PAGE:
Ballet stretch

The physical challenges of dancing can lead to various injuries that cause major concern for dancers. 

Wake up at 6 a.m. Go to the gym, and warm up on the elliptical before heading to the studio at 8:30 a.m. Class until 10:30 a.m., a 15-minute break and then practice until 3 p.m. A short rest before teaching students after school. Finish up the class, and head to another job, maybe as a waitress or a bartender. Work the shift, and finally head home to sleep. Wake up, and do it all over again. That’s the grueling schedule for a dancer with Missouri Contemporary Ballet — a schedule that despite the long hours and aching feet, dancers insist is worth it.

Ballet dance

MCB will finish its 2019 season this month and give its dancers well-deserved rest.

For ballet dancer Alice Wells, performing has been the norm since before she could do much else; Wells started taking classes at age 3. Now she has professionally danced her way across the country and has landed here in Columbia. Her chosen career path is a lot for a 22-year-old, but she says it’s more enjoyable than any other job. Ballet isn’t just a sport; it’s a form of expression, an all-consuming passion for dancers around the world.

José Soares Jr., 26, knows about its reach better than most. His first introduction to dance was when he was 11 years old, living in his home country of Brazil, and the Bolshoi School held open auditions. For Soares, his passion for ballet wasn’t immediate, but he is now fully in love with the art form, despite backlash from those who consider it to be a women’s sport. “Brazil is very far behind still in thinking ballet is just for girls,” he says. “Even when I moved (to the U.S.) some of my friends pushed back a little.”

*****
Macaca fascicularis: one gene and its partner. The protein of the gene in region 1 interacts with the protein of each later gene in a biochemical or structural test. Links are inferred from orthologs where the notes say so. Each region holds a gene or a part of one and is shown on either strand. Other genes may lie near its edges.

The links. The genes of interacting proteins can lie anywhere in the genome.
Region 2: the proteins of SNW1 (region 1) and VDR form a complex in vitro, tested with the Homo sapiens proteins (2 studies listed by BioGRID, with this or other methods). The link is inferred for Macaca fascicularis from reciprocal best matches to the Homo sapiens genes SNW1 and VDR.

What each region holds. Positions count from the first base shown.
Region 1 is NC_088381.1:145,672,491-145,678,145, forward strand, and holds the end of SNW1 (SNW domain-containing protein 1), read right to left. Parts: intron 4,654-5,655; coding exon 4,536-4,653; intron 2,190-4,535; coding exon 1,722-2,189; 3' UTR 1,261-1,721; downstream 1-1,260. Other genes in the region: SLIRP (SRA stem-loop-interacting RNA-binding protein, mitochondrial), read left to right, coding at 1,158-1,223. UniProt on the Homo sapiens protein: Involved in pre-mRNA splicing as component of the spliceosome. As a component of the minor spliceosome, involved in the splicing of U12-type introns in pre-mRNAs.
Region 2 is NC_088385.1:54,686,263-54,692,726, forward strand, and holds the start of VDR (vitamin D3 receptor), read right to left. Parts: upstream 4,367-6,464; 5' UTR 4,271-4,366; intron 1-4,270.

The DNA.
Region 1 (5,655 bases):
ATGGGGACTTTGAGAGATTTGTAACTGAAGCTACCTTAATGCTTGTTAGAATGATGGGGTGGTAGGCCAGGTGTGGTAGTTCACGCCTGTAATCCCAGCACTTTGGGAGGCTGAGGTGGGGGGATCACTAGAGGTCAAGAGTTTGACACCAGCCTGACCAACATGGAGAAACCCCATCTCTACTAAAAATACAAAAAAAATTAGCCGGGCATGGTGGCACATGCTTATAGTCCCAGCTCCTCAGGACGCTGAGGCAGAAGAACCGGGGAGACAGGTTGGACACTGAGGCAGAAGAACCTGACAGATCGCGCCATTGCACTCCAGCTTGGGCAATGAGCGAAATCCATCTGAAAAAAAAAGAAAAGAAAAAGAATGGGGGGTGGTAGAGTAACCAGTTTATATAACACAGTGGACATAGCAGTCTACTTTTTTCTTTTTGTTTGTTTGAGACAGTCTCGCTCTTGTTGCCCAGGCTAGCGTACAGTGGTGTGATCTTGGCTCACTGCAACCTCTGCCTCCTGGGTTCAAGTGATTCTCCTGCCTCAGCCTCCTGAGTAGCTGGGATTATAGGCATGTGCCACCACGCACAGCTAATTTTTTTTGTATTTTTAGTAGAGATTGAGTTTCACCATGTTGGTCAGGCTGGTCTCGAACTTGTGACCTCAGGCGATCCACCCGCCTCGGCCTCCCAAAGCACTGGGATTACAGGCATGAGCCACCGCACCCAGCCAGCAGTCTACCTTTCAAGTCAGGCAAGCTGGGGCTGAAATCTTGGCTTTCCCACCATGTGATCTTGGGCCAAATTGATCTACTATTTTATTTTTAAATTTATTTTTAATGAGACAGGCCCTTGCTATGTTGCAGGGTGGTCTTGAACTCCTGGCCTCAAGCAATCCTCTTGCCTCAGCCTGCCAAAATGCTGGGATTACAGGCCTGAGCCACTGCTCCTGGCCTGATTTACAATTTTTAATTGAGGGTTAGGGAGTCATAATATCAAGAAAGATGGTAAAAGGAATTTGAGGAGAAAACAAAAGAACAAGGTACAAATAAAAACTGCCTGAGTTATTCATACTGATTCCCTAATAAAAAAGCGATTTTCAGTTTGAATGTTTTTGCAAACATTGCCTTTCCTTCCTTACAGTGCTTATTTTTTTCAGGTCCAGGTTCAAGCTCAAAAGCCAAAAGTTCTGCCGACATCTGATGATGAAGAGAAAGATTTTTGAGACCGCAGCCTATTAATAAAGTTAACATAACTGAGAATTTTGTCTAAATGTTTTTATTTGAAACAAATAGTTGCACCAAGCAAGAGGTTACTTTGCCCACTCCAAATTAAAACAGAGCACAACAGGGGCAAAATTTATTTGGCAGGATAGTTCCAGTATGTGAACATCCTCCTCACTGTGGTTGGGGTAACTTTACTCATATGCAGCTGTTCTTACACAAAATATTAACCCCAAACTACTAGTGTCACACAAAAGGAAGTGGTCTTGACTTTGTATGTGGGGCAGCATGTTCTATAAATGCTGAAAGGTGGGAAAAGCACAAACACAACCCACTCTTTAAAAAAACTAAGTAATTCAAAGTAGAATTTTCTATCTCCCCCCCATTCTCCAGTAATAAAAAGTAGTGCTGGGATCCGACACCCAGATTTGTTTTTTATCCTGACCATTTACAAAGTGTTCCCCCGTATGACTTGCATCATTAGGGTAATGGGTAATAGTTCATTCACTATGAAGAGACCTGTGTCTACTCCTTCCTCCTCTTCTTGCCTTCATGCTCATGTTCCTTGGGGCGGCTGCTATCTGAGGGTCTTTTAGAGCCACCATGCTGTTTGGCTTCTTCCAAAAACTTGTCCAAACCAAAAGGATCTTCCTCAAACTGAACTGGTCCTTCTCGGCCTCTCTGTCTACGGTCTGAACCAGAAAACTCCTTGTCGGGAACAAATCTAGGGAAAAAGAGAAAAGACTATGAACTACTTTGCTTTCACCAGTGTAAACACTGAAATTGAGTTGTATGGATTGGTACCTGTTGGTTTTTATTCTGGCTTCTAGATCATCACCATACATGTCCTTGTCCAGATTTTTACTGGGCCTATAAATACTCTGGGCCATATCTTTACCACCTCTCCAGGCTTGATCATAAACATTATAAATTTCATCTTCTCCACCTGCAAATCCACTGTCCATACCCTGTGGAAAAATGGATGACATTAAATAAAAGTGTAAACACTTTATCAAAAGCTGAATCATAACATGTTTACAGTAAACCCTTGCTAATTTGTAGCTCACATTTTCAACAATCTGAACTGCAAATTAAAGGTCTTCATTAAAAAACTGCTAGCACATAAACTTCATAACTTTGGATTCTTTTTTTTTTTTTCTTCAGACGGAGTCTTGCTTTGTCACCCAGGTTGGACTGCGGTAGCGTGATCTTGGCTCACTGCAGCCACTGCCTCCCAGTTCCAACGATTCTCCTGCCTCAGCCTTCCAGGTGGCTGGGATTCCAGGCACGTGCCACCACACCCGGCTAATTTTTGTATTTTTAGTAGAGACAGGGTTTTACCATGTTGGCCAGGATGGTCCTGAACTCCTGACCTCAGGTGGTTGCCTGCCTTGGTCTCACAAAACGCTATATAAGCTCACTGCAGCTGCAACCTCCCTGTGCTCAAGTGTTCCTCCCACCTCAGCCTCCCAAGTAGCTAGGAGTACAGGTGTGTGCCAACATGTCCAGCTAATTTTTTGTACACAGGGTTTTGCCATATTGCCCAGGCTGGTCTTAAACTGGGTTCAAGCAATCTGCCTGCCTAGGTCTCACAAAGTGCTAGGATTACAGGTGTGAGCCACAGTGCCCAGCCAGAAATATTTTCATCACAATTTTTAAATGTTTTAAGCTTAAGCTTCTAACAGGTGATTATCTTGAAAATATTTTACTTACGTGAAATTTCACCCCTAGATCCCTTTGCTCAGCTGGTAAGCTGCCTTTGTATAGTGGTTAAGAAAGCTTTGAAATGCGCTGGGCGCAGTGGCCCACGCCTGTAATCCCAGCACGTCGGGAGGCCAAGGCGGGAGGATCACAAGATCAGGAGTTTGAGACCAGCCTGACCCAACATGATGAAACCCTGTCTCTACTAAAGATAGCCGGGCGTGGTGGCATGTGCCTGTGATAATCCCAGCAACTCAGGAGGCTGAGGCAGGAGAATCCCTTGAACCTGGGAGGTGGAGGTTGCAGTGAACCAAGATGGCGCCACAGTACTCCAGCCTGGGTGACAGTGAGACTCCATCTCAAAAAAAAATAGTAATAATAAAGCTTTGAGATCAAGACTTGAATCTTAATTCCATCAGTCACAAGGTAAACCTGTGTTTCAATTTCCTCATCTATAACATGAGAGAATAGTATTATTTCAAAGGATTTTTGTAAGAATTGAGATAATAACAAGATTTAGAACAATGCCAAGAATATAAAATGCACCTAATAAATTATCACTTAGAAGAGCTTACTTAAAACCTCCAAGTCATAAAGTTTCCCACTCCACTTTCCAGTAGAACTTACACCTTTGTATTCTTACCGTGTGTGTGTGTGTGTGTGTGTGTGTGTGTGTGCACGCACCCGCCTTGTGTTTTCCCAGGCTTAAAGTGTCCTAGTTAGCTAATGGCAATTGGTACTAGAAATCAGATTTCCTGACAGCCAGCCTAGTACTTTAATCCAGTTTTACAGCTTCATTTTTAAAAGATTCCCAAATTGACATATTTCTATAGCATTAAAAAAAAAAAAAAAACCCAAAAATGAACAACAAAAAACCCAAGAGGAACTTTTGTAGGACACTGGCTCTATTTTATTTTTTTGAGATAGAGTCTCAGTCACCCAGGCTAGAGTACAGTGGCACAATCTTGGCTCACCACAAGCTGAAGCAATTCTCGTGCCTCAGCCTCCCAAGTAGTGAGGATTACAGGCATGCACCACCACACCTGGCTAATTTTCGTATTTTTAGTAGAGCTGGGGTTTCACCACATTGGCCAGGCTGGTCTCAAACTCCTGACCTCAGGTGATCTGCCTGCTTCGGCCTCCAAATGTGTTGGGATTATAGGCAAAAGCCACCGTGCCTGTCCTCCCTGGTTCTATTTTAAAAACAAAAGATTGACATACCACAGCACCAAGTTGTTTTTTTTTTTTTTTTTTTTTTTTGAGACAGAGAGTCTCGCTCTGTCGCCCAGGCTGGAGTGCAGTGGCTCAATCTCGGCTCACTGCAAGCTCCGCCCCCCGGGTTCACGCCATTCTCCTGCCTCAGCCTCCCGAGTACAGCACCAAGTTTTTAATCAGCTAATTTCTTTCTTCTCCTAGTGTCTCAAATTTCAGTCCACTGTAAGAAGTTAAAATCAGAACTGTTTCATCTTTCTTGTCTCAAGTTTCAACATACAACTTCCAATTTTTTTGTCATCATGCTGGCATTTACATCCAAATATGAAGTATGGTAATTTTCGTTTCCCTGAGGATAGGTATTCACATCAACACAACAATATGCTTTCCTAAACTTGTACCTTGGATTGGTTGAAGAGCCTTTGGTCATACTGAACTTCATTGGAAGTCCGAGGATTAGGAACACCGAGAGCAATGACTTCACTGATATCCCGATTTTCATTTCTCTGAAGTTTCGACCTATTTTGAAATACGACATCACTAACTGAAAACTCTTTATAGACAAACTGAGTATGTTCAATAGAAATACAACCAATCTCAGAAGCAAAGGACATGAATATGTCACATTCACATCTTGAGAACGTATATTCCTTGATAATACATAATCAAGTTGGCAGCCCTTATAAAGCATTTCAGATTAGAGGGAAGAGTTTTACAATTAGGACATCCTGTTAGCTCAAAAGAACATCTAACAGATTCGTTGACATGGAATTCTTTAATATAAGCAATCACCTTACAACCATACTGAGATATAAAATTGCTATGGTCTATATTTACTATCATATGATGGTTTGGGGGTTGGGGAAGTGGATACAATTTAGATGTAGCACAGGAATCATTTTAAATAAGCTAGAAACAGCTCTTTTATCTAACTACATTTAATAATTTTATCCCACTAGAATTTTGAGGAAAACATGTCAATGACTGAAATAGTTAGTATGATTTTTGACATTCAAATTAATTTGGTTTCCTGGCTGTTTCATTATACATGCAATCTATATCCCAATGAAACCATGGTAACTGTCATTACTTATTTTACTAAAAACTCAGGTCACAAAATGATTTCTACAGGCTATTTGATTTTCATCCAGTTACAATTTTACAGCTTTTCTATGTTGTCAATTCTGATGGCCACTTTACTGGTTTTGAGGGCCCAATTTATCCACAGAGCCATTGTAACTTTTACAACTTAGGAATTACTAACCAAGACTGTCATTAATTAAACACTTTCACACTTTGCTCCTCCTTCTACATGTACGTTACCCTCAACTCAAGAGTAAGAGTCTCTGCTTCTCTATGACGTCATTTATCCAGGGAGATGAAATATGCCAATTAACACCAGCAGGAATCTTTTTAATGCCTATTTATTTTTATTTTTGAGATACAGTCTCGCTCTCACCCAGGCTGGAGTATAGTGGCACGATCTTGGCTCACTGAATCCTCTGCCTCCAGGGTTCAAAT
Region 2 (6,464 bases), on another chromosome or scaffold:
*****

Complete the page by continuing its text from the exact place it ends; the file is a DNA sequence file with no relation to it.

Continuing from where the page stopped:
Although there can be emotional stressors, physical challenges and injuries are the more pressing issues for professional dancers. Foot and knee injuries, such as stress fractures or broken ankles are a concern for women dancing on pointe, while back and shoulder injuries are typical for men from doing lifts. “If we get injured, we just try to work through it,” Soares says. 

Taking care of their bodies is a major concern, but the pressure while performing isn’t purely physical. “There is so much you have to remember,” says MCB dancer Nicole Bell, 23. “After one 15-minute rehearsal, you might get 30 notes that you then have to apply.” 

Even in the summer off-season, rest is limited. Wells and Bell spend time teaching and taking additional classes while balancing part-time jobs. Soares travels around the country with other dance companies before returning to Columbia in the fall. For a sport so focused on delicate beauty, the work that goes into the effortless lifts and turns is endless. 

Soares likes to tell himself there is never a “good enough” and that he needs to always strive for more. Wells reminds herself if she doesn’t get her steps right, someone else will, and she’ll be out of a role. Despite the harsh mantras, there is an undeniable joy in each of these dancers when they speak about their work. As Bell puts it: “It’s what we love to do. It’s worth it.”  

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